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Negative Externalities and Sen's Liberalism Theorem

Donald G. Saari and Anne Petron
Economic Theory
Vol. 28, No. 2 (Jun., 2006), pp. 265-281
Published by: Springer
Stable URL: http://www.jstor.org/stable/25056072
Page Count: 17
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Negative Externalities and Sen's Liberalism Theorem
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Abstract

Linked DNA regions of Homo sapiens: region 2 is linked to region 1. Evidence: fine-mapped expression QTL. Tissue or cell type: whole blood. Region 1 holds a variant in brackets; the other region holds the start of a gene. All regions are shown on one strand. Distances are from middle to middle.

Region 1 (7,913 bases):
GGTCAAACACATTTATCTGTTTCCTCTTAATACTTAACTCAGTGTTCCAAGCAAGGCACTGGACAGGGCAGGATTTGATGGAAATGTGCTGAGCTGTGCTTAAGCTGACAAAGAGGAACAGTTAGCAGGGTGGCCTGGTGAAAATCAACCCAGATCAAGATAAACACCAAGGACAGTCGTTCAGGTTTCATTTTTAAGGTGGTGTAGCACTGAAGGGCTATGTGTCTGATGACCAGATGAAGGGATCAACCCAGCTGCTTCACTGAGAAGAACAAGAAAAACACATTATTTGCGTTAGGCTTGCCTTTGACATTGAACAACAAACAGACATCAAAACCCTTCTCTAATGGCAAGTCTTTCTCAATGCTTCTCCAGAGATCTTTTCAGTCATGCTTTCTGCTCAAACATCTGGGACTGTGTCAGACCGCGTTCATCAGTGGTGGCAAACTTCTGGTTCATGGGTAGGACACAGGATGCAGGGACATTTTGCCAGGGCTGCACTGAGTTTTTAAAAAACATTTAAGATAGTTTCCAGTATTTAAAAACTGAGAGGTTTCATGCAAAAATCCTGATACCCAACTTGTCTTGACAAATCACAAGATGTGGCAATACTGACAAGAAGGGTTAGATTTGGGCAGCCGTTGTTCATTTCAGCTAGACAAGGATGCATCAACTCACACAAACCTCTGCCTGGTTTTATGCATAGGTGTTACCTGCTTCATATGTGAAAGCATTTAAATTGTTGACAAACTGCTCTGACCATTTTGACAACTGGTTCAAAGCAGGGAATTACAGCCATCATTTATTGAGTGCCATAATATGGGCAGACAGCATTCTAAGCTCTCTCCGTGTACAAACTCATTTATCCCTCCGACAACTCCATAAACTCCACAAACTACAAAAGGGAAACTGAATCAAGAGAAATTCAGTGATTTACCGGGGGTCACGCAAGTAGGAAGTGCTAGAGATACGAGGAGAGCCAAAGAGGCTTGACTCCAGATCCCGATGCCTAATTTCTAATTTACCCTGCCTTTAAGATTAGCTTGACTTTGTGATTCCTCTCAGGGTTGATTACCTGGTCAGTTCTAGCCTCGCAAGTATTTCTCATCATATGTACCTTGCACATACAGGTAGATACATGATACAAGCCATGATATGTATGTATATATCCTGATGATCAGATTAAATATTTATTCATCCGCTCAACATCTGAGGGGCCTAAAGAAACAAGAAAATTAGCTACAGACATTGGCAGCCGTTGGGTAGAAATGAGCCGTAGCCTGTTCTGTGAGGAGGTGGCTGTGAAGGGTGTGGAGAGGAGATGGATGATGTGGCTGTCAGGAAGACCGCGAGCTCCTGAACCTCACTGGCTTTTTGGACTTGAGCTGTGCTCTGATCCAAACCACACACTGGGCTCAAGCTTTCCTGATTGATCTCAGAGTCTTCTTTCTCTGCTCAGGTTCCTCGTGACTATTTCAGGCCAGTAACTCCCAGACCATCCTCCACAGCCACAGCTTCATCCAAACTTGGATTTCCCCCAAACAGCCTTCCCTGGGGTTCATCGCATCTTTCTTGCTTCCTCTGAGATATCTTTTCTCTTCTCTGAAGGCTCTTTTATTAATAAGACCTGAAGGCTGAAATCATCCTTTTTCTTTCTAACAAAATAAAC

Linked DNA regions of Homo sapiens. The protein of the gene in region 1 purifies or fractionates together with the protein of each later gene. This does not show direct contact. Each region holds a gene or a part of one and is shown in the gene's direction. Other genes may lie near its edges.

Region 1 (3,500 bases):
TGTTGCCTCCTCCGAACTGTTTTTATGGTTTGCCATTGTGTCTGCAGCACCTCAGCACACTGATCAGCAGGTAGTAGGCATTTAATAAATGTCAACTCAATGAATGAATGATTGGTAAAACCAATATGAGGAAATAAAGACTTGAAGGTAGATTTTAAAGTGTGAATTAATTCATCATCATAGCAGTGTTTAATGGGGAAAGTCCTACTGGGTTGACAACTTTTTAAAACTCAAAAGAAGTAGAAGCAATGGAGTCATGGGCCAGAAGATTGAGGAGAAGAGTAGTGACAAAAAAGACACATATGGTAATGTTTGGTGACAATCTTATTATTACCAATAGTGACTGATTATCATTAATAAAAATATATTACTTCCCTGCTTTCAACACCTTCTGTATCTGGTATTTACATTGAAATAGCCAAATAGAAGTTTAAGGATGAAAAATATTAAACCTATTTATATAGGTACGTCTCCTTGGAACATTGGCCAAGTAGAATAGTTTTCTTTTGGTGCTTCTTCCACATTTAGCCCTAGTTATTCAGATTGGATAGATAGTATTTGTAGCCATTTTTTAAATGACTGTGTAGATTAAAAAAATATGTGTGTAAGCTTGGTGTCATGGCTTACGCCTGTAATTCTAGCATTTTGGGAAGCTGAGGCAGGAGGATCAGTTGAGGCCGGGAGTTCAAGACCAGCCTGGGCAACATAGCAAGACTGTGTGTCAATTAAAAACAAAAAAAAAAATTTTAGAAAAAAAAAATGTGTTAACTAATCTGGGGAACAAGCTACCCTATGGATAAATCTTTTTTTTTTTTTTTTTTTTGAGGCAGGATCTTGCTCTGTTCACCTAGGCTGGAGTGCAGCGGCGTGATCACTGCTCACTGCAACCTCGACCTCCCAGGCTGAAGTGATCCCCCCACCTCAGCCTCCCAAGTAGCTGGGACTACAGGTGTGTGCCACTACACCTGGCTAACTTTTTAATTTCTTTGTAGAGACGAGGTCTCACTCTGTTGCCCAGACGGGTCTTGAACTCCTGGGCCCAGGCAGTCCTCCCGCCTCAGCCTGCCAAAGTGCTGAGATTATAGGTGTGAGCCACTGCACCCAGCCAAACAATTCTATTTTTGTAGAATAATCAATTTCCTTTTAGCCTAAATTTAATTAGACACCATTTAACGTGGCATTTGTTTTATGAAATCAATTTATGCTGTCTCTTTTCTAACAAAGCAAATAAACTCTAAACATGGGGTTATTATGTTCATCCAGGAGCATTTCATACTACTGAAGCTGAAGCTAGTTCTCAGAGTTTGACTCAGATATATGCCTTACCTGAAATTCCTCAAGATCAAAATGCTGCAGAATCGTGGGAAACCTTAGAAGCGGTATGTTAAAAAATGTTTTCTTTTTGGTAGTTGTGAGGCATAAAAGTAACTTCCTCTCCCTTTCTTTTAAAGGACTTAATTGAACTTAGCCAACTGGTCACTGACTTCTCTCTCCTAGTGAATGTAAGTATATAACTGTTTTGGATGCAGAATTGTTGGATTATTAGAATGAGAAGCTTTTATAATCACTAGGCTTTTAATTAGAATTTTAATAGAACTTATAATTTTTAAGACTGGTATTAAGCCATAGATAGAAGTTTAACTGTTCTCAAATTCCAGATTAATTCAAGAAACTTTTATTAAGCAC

Sen's seminal, negative theorem about minimal liberalism has had a profound effect on economics, philosophy, and the social sciences. To address concerns raised by his result, we show how Sen's assumptions must be modified to obtain positive conclusions; e.g., one resolution allows an agent to be decisive only if his choice does not impose "strong negative externalities" on others. We also uncover a significantly different interpretation of Sen's societal cycles: rather than describing the rights of individuals to choose, the cycles identify when these choices impose difficulties on others. Other ways to address Sen's difficulties come from game theory.

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